Follow Me To Ground by Sue Rainsford
Published by Doubleday, 2019
My rating: ⭐ ⭐ ⭐ ⭐
From its beguiling synopsis, I expected something more than a little odd when I ventured into Follow Me To Ground, but I was certainly not prepared for a reading experience so startlingly singular.
The fabulist elements found here are far more literal than I was anticipating, and this may prove alienating for some. Ada and her father are not quite human. Though her father’s genesis remains mysterious, Ada was born of the earth, but moulded, literally and figuratively, by her father. They live on the edge of a village, where they are regularly sought out by the locals for their remarkable healing powers. Able to reach inside people to remove sickness and pain, Ada’s gift begins to manifest in erratic and unreliable ways when she strikes up a relationship with a mortal man; a man with a dark nature that could be Ada’s undoing.
There are lots of interesting themes to unpack in this novel. Rainsford is clearly preoccupied with the language used to describe women’s bodies, and the vilification of female power – both of which are made very literal via striking imagery that tilts into body horror at times. There are lots of biblical references, in both events and character names, and an overall tone that draws heavily from folk tales.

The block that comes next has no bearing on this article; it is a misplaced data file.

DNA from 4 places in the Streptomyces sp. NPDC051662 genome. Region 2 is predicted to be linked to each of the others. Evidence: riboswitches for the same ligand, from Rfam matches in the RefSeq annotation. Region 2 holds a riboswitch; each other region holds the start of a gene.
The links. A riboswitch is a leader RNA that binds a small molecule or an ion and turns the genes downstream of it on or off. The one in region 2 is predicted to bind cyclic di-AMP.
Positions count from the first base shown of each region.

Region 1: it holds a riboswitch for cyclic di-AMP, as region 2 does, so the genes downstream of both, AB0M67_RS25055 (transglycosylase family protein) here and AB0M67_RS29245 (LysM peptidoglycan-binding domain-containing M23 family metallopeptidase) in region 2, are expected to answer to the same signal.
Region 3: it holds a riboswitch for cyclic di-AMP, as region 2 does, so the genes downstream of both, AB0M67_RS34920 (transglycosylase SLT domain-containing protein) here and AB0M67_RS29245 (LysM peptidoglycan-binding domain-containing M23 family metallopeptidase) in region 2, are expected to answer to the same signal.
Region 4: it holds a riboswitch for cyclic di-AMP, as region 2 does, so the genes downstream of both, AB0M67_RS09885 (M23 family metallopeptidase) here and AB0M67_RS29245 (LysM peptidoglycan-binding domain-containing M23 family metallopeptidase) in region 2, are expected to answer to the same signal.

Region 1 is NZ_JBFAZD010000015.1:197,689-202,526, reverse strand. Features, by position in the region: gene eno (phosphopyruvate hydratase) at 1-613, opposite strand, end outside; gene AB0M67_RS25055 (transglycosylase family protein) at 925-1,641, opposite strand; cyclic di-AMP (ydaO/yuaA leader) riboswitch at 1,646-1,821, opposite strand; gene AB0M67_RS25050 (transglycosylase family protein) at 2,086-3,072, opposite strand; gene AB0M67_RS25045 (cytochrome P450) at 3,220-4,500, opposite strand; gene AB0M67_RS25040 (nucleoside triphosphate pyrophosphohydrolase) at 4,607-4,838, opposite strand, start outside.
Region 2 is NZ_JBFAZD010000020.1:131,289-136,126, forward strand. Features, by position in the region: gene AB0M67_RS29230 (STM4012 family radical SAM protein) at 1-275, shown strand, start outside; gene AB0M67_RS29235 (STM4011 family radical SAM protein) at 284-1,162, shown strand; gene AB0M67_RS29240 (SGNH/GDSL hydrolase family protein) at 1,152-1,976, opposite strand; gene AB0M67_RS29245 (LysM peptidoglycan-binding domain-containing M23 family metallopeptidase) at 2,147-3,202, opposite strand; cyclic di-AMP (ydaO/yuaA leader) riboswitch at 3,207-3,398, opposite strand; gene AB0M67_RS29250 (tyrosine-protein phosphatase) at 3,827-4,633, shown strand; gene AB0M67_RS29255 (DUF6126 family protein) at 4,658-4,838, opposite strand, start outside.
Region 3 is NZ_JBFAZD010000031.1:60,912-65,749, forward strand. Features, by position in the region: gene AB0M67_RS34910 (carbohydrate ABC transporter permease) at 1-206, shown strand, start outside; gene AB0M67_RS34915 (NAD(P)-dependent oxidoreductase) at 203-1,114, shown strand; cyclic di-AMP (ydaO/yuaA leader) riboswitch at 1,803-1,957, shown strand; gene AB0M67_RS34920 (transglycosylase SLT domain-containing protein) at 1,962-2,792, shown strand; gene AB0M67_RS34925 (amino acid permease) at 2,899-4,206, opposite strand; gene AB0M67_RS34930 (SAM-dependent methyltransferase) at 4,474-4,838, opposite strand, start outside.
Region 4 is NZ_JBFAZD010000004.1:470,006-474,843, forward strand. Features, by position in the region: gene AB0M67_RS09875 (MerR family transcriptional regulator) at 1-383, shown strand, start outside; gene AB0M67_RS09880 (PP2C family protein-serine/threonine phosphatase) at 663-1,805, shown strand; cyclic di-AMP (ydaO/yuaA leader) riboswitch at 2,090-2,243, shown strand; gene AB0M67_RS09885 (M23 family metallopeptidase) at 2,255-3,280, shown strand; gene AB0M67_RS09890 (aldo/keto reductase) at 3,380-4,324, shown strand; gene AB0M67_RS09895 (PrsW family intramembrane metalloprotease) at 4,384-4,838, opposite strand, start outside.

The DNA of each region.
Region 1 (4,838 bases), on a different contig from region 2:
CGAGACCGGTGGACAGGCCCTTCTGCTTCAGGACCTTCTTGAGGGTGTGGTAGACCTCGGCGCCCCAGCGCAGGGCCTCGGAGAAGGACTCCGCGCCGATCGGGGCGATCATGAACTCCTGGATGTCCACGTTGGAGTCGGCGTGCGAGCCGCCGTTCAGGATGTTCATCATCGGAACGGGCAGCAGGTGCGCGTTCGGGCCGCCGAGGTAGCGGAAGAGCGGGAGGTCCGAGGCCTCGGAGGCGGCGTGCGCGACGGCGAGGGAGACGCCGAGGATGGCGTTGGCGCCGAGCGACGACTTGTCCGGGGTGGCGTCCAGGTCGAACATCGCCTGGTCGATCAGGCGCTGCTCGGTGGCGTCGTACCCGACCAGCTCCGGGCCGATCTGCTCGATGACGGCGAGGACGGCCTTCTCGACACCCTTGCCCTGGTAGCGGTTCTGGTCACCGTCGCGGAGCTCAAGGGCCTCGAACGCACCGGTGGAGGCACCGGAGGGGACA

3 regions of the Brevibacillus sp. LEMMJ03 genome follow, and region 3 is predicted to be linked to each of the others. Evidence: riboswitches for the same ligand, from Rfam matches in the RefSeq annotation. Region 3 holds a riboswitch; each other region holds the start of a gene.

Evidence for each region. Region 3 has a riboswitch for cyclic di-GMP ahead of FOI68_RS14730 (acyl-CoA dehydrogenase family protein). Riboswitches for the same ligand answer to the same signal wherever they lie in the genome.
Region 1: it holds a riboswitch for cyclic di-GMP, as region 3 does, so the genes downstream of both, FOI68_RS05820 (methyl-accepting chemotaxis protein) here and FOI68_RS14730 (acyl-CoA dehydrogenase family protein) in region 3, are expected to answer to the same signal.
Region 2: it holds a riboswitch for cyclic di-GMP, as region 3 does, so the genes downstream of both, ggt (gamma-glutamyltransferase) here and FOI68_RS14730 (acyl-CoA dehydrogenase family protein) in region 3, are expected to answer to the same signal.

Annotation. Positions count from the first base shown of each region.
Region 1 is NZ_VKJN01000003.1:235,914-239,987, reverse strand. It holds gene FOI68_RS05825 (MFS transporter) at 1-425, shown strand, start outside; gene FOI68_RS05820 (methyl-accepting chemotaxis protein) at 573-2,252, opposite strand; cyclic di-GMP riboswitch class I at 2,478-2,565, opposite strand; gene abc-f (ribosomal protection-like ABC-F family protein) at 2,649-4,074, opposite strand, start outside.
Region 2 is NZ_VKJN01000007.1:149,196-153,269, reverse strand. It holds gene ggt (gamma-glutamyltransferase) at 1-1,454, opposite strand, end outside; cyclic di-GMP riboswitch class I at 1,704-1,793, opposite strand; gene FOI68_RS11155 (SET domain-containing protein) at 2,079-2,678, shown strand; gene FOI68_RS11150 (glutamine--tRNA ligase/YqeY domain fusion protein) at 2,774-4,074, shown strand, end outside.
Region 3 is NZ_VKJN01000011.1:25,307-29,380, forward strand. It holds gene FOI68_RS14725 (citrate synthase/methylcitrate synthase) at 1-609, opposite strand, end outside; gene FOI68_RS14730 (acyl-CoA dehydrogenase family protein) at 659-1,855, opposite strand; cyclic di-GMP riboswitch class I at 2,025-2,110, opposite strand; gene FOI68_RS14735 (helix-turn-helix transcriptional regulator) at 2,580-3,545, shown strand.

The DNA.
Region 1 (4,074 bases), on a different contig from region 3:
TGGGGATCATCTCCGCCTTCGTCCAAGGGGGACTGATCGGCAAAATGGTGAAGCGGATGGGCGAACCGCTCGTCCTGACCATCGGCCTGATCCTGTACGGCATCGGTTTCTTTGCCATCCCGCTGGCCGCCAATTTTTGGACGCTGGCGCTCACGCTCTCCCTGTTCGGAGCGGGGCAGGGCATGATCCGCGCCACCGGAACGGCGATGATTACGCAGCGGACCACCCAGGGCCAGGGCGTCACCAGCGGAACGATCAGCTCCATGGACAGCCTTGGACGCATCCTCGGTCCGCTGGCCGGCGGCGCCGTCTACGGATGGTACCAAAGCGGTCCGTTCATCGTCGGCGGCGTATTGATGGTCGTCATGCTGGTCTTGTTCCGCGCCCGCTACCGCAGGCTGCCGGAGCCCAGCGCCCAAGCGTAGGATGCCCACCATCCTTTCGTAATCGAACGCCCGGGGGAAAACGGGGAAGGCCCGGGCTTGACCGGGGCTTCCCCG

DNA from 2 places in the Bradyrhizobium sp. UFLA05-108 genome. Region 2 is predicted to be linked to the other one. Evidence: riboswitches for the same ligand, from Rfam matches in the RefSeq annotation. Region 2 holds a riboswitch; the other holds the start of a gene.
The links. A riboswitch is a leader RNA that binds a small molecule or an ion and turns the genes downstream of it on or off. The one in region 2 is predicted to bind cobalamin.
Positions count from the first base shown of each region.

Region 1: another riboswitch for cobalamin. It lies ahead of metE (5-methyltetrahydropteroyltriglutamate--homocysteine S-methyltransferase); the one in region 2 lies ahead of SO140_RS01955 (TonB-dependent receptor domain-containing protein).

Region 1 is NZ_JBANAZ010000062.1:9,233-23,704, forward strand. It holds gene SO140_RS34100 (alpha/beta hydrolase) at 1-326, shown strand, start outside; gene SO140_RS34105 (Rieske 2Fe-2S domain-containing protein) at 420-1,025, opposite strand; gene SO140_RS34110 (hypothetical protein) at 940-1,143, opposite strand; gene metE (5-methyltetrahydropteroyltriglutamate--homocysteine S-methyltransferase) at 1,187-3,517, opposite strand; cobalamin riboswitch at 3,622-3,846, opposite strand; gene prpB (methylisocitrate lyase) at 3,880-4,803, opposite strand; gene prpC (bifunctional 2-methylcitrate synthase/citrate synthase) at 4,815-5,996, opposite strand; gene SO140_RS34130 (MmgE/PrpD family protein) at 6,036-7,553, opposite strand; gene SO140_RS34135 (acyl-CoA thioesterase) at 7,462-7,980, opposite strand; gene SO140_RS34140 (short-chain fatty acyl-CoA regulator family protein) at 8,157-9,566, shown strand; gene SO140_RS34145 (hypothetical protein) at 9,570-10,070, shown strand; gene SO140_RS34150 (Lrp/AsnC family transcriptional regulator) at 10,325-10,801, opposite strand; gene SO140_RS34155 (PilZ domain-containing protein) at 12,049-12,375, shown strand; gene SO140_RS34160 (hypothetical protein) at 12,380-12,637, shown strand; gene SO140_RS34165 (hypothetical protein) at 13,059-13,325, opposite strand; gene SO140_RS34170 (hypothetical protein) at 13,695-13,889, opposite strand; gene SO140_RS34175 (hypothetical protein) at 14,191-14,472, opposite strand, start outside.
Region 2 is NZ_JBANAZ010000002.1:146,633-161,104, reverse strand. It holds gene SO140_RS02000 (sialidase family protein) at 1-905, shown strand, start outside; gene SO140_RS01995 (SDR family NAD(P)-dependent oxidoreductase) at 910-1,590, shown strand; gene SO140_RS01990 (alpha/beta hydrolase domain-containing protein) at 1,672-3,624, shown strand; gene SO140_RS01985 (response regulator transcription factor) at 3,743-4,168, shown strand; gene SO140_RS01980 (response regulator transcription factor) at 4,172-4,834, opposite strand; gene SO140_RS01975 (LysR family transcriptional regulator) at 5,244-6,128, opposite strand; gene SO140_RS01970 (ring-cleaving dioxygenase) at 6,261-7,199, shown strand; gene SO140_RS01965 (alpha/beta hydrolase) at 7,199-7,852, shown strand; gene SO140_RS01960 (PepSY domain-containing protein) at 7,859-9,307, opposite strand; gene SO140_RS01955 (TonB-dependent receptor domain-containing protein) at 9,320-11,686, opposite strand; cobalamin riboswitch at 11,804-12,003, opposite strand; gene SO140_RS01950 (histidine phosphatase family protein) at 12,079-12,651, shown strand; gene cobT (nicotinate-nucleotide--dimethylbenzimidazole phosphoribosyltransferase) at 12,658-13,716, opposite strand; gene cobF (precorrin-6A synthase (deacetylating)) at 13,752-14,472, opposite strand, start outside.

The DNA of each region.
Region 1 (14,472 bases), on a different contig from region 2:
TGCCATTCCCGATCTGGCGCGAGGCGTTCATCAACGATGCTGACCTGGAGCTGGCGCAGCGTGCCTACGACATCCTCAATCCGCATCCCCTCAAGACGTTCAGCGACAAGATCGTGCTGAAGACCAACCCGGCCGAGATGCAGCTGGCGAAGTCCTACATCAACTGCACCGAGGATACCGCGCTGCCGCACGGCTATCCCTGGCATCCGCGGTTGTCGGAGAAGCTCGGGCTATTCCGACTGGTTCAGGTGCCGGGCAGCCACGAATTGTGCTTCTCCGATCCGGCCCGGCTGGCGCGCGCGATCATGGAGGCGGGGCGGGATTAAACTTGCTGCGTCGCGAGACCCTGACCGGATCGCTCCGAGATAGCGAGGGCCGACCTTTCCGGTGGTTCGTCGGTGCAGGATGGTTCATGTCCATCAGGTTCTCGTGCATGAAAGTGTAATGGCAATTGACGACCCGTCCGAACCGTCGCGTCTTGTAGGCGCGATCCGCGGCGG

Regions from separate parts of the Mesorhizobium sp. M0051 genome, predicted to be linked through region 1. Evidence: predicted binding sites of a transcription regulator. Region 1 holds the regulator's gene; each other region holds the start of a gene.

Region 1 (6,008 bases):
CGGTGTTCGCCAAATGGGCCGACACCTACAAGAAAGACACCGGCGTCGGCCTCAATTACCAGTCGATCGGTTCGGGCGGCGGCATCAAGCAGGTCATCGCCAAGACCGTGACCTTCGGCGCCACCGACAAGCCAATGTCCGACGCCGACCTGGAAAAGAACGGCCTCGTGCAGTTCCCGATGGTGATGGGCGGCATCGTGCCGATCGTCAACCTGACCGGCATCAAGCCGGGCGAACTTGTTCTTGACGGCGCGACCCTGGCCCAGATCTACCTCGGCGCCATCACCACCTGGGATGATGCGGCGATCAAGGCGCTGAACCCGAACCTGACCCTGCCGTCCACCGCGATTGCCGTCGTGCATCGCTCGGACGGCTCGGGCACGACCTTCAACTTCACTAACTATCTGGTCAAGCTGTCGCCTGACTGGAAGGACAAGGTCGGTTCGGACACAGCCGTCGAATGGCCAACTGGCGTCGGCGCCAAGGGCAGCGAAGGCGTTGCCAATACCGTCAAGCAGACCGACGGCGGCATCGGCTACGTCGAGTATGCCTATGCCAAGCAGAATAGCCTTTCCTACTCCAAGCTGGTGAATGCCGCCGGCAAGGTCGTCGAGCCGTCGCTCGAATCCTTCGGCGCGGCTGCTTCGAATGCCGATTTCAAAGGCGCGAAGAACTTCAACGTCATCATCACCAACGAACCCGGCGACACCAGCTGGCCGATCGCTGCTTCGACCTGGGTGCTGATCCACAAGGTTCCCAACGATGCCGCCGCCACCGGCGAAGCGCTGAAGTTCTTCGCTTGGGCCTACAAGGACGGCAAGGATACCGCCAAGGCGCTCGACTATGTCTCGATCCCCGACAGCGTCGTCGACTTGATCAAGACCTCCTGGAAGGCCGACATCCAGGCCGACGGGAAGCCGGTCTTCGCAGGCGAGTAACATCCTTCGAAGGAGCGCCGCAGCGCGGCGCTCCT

With such a metaphorical approach to narrative and character, it seems almost inevitable that the book remains open to interpretation. To me, it speaks about the cost of intimacy, and wilful blindness where love and lust are concerned. It speaks about the misguided ways in which we try to ‘fix’ or ‘change’ others, and the magic of communing with the natural world. Most of all, it feels like a rallying call to women, imploring them to trust their natural instincts; to follow their own desires and sacrifice their talents for no man.
I do feel there was some wasted potential here, however. Far from wanting everything served up to the reader on a silver platter with a neat little bow on top, too many fascinating ideas were merely flirted with; the possibility of greater narrative and thematic impact lost to the book’s ever elusive nature. It felt like the author was always on the cusp of saying something powerful and profound, but never quite found the nerve to bring the reader close enough.
On a more positive note, however, Rainsford’s prose is excellent. There’s a visceral, earthy quality to her writing that establishes a suitably otherworldly atmosphere. It was this that kept me hooked; a mood so darkly compelling and images so arresting that I’m sure the book will linger in my mind for quite some time.
You can pick up a copy of Follow Me To Ground from Book Depository by clicking here.